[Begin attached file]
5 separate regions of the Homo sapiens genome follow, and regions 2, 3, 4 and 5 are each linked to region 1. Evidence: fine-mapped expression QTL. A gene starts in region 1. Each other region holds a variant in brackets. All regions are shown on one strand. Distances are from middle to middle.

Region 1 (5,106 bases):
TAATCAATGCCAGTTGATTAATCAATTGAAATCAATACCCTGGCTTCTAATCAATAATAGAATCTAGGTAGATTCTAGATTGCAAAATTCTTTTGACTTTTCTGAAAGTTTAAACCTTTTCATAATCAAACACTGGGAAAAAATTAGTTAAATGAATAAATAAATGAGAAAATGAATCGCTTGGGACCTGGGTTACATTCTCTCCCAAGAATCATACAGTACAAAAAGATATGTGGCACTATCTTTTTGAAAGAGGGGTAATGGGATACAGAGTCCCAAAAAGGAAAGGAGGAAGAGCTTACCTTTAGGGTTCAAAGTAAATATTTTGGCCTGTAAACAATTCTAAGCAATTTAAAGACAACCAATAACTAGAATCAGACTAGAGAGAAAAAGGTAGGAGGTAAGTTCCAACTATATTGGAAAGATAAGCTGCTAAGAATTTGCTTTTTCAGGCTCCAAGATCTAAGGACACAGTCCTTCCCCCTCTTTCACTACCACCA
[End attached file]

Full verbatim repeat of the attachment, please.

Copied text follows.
5 separate regions of the Homo sapiens genome follow, and regions 2, 3, 4 and 5 are each linked to region 1. Evidence: fine-mapped expression QTL. A gene starts in region 1. Each other region holds a variant in brackets. All regions are shown on one strand. Distances are from middle to middle.

Region 1 (5,106 bases):
TAATCAATGCCAGTTGATTAATCAATTGAAATCAATACCCTGGCTTCTAATCAATAATAGAATCTAGGTAGATTCTAGATTGCAAAATTCTTTTGACTTTTCTGAAAGTTTAAACCTTTTCATAATCAAACACTGGGAAAAAATTAGTTAAATGAATAAATAAATGAGAAAATGAATCGCTTGGGACCTGGGTTACATTCTCTCCCAAGAATCATACAGTACAAAAAGATATGTGGCACTATCTTTTTGAAAGAGGGGTAATGGGATACAGAGTCCCAAAAAGGAAAGGAGGAAGAGCTTACCTTTAGGGTTCAAAGTAAATATTTTGGCCTGTAAACAATTCTAAGCAATTTAAAGACAACCAATAACTAGAATCAGACTAGAGAGAAAAAGGTAGGAGGTAAGTTCCAACTATATTGGAAAGATAAGCTGCTAAGAATTTGCTTTTTCAGGCTCCAAGATCTAAGGACACAGTCCTTCCCCCTCTTTCACTACCACCA